Today, the International Booker Prize was announced. As the Booker Prizes wrote: "Global pandemic or not, The Booker Prizes keep calm and carry on. As The International Booker Prize hots up, it is not going to let the small matter of national and international lockdown stand in its way." And indeed, it has not. Instead, their announcement celebrating a single book translated into English and published in the UK or Ireland, is the perfect reading list for those in need of a great new book.
Speaking on behalf of the judges, the Chair, Ted Hodgkinson, reflected on the books: "Each of our shortlisted books restlessly reinvents received narratives, from foundational myths to family folklore, plunging us into discomforting and elating encounters with selves in a state of transition. Whether capturing a deftly imagined dystopia or incandescent flows of language, these are tremendous feats of translation, which in these isolating times, represent the pinnacle of an art-form rooted in dialogue. Our shortlist transcends this unprecedented moment, immersing us in expansively imagined lives that hold enduring fascination."
The 2020 judges are Lucie Campos, Jennifer Croft, Valerie Luiselli, Jeet Thayil, and Ted Hodgkinson, and the winner will be announced on May 19.
The 2020 International Booker Prize Shortlist:
The Enlightenment of the Greengage Tree by Shokoofeh Azar, translated by Anonymous
Translated from Farsi, The Enlightenment of the Greengage Tree focuses on the 1979 Islamic Revolution in Iran and the unbreakable connection between the living and the dead.
Hurricane Season by Fernanda Melchor, translated by Sophie Hughes
Drawing comparisons to Robert Bolano's 2666 and Faulkner, The Hurricane Season, is a thrilling story of a small Mexican village that is upended after the discovery of a dead body - leading to rumors, suspicions, and investigations that reveal a terrifying reality.
The Adventures of China Iron by Gabriela Cabezón Cámara, translated by Fiona Mackintosh and Iona Macintyre
A subversive retelling of Argentina's gaucho epic, The Adventures of China Iron takes place in the 1870s and follows the adventures of China Iron, as she learns the ways of the British Empire, the wonders of the landscape, and the ruthless violence involved in nation building.
The Discomfort of Evening by Marieke Lucas Rijneveld, translated by Michele Hutchinson
A bestselling debut in the Netherlands, The Discomfort of Evening explores childhood grief set in a rural and religious landscape.
The Memory Police by Yoko Ogawa, translated by Stephen Snyder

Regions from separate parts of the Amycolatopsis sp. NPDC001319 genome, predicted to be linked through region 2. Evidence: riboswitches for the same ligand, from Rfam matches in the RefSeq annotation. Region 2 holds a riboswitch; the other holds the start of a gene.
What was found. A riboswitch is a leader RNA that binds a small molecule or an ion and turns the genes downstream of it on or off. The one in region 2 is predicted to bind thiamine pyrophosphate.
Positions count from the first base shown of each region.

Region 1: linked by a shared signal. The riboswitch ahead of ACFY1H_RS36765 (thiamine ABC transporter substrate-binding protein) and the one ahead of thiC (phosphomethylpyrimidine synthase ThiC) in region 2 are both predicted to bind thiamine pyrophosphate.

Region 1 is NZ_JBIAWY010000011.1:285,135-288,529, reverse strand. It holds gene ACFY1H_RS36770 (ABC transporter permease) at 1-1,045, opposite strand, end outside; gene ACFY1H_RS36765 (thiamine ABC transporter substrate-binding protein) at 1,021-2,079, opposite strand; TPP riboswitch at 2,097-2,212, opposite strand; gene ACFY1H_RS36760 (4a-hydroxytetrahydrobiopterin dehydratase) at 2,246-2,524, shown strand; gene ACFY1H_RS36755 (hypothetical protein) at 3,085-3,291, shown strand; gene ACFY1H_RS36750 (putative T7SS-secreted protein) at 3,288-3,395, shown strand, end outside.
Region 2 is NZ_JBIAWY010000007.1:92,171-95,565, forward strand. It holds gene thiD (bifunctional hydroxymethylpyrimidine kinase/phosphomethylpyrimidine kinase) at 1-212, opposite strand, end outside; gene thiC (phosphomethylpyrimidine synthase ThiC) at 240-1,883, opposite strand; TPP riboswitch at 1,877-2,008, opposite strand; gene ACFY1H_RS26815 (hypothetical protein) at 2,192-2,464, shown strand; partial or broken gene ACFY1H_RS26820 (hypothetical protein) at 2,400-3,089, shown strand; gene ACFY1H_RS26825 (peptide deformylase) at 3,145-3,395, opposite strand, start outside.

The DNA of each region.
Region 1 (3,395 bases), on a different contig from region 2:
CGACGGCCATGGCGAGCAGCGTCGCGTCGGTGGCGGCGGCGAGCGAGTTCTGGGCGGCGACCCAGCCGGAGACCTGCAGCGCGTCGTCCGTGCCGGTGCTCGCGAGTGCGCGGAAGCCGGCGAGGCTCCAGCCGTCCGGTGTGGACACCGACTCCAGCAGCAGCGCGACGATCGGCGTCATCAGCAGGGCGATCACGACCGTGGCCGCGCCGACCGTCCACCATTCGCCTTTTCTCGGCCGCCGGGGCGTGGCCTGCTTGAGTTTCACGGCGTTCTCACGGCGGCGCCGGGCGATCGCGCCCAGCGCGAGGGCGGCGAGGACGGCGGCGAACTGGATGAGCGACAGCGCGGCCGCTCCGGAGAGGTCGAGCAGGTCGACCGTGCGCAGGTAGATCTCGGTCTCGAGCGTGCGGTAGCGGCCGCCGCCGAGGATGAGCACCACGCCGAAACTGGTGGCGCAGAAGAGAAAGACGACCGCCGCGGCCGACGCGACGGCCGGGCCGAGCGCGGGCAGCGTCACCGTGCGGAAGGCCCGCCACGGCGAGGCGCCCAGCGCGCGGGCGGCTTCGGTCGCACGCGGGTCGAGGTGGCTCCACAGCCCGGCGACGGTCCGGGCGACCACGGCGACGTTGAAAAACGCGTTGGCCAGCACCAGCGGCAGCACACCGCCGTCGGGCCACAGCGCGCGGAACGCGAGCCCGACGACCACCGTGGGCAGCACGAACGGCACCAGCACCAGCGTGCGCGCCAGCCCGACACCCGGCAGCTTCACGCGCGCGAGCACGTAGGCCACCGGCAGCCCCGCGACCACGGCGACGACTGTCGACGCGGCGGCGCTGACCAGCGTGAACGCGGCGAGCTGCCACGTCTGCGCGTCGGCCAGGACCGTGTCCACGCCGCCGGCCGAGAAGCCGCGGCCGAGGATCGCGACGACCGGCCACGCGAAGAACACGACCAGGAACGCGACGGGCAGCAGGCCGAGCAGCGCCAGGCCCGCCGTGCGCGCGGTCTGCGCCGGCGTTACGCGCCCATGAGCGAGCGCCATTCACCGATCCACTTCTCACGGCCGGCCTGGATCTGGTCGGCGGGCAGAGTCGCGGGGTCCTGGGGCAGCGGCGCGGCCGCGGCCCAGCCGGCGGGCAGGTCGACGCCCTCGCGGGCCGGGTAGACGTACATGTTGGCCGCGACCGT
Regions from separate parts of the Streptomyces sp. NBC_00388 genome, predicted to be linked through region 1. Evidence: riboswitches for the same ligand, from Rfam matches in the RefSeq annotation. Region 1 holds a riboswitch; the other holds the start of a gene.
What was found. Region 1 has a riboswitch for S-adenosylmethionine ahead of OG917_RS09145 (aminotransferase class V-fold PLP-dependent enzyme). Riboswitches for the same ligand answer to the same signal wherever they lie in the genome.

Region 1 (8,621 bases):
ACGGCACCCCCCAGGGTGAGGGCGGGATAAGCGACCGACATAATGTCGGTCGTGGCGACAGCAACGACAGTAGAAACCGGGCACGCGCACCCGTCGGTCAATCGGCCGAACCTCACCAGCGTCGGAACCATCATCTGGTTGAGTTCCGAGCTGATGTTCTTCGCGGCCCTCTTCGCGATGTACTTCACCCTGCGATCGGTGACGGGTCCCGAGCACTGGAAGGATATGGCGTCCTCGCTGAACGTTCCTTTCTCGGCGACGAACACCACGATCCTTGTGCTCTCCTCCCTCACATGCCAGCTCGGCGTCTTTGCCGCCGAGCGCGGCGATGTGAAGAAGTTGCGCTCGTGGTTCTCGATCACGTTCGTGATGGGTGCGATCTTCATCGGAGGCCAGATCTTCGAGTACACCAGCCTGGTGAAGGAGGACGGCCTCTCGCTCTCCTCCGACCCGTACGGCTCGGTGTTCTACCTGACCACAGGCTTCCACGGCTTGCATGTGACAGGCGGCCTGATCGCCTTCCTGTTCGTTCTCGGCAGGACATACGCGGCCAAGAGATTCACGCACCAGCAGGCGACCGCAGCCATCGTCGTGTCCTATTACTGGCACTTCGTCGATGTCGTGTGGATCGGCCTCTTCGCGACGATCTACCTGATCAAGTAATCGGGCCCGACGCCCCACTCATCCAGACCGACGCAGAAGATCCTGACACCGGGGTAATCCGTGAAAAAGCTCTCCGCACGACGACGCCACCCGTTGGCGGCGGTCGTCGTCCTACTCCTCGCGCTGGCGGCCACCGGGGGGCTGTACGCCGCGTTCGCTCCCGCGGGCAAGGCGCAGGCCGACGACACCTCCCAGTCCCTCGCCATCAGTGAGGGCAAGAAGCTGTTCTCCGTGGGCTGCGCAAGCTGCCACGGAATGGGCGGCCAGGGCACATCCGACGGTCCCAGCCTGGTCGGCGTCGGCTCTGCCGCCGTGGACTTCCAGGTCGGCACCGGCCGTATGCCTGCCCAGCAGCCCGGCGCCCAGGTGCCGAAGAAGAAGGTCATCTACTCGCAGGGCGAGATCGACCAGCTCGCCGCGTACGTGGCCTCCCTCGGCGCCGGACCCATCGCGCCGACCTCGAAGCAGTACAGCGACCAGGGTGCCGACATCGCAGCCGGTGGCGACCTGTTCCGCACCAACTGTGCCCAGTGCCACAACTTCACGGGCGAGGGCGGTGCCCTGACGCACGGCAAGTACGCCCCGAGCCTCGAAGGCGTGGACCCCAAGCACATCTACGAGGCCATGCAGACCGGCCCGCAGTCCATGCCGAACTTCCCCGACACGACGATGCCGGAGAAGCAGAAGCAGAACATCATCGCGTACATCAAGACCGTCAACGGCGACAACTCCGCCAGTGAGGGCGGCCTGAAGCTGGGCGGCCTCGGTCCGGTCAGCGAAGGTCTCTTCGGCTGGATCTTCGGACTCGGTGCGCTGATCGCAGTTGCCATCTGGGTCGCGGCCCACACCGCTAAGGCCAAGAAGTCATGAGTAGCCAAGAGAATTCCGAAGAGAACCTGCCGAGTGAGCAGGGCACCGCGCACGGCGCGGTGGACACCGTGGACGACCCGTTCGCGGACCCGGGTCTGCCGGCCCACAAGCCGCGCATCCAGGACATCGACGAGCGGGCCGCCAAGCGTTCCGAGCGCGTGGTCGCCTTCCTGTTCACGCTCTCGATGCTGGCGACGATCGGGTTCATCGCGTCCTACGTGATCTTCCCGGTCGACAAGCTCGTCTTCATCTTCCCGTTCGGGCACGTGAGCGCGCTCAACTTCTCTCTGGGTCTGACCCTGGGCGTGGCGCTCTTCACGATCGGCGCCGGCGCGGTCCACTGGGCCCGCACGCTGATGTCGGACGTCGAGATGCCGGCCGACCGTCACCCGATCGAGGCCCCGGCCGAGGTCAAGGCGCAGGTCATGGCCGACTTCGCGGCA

A dystopian novel, originally written in Japanese, that explores the importance of memory in a world of suffocating authoritarianism, and how humanity can be complicit in their own ruin. Named a National Book Award Finalist, The Memory Police falls in line with chillingly prophetic novels like George Orwell’s 1984 and Ray Bradbury’s Fahrenheit 451.
Tyll by Daniel Kehlmann, translated by Ross Benjamin
Inspired by the Thirty Years War in Germany, Tyll is an imaginative story about the devastation of war and an artists decision never to die. Kehlmann is the author of the internationally bestselling novels F, Measuring the World, and You Should Have Left.
The 2020 International Booker Prize Longlist:
- Red Dog by Willem Anker, translated by Michiel Heyns from Afrikaans
- The Enlightenment of The Greengage Tree by Shokoofeh Azar, translated by Anonymous from Farsi
- The Adventures of China Iron by Gabriela Cabezon Camara, translated by Iona Macintyre and Fiona Mackintosh from Spanish
- The Other Name: Septology I-11 by Jon Fosse, translated by Damion Searls from Norwegian
- The Eighth Life by Nino Haratischvili, translated by Charlotte Collins adn Ruth Martin from German
- Serotonin by Michel Houellebecq, translated by Shaun Whiteside from French
- Tyll by Daniel Kehlmann, translated by Ross Benhamin from German
- Hurricane Season by Fernanda Melchor, translated by Sophie Hughes from Spanish
- The Memory Police by Yoko Ogawa, translated by Stephen Snyder from Japanese
- Faces on the Tip of My Tongue by Emmanuelle Pagano, translated by Sophie Lewis and Jennifer Higgins from French
- Little Eyes by Samanta Schweblin, translated by Megan McDowell from Spanish
- The Discomfort Evening by Marieke Lucas Rijneveld, translated by Michele Hutchinson from Dutch
- Mac and His Problem by Enrique Vila-Matas, translated by Margaret Jull Costa and Sophie Hughes from Spanish